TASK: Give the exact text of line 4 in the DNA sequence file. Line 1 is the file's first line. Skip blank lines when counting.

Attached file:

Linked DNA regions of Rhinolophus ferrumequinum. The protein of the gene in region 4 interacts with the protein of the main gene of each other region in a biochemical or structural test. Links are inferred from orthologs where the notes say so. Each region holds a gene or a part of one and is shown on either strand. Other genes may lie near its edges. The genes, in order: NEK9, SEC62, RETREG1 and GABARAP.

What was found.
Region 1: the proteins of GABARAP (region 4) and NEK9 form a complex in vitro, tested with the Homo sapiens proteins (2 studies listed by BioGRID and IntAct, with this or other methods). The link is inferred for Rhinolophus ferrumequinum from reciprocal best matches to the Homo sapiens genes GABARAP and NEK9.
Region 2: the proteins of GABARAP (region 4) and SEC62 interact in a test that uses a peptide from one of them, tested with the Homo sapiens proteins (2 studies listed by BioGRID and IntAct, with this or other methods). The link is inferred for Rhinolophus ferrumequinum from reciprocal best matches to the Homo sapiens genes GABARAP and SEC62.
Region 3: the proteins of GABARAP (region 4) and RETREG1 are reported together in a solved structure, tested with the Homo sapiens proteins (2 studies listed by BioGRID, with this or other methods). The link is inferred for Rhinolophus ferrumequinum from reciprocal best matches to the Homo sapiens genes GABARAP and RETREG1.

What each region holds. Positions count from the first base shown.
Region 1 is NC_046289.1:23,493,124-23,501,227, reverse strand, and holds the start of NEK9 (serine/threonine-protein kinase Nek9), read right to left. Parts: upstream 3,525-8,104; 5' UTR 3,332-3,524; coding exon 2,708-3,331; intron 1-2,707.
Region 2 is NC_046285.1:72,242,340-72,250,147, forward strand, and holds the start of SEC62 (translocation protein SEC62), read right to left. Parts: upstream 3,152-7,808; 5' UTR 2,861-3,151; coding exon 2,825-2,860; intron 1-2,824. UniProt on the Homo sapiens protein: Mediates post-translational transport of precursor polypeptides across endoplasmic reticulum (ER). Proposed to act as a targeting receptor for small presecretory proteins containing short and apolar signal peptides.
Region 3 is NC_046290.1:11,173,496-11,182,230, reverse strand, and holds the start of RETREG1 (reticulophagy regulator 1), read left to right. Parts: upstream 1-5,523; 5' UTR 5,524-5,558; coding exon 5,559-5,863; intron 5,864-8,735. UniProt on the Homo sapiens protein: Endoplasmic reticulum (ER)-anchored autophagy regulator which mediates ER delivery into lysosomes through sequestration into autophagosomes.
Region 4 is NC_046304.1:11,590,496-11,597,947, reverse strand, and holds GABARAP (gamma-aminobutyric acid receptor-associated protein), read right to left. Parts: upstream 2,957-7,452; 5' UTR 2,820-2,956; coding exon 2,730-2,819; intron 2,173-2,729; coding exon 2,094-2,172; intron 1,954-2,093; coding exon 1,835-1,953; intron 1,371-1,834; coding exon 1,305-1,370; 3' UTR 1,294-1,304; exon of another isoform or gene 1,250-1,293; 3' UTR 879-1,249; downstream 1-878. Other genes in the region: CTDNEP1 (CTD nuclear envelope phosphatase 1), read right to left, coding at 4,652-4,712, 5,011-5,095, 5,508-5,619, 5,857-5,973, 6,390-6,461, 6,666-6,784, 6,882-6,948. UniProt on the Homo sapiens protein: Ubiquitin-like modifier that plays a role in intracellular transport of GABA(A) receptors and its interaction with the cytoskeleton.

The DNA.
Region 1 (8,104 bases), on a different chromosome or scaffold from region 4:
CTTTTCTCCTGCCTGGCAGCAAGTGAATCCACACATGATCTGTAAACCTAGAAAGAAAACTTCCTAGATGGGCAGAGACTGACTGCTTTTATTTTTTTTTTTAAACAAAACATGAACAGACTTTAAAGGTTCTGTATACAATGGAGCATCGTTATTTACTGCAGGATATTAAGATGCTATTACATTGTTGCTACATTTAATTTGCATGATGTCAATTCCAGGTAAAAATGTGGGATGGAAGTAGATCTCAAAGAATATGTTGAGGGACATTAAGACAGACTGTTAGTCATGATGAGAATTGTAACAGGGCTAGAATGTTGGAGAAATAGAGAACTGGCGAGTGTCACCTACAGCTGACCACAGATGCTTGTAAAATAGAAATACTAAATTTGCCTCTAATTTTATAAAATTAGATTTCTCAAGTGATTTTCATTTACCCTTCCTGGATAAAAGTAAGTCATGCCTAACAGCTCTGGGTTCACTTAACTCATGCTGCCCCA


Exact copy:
Region 2: the proteins of GABARAP (region 4) and SEC62 interact in a test that uses a peptide from one of them, tested with the Homo sapiens proteins (2 studies listed by BioGRID and IntAct, with this or other methods). The link is inferred for Rhinolophus ferrumequinum from reciprocal best matches to the Homo sapiens genes GABARAP and SEC62.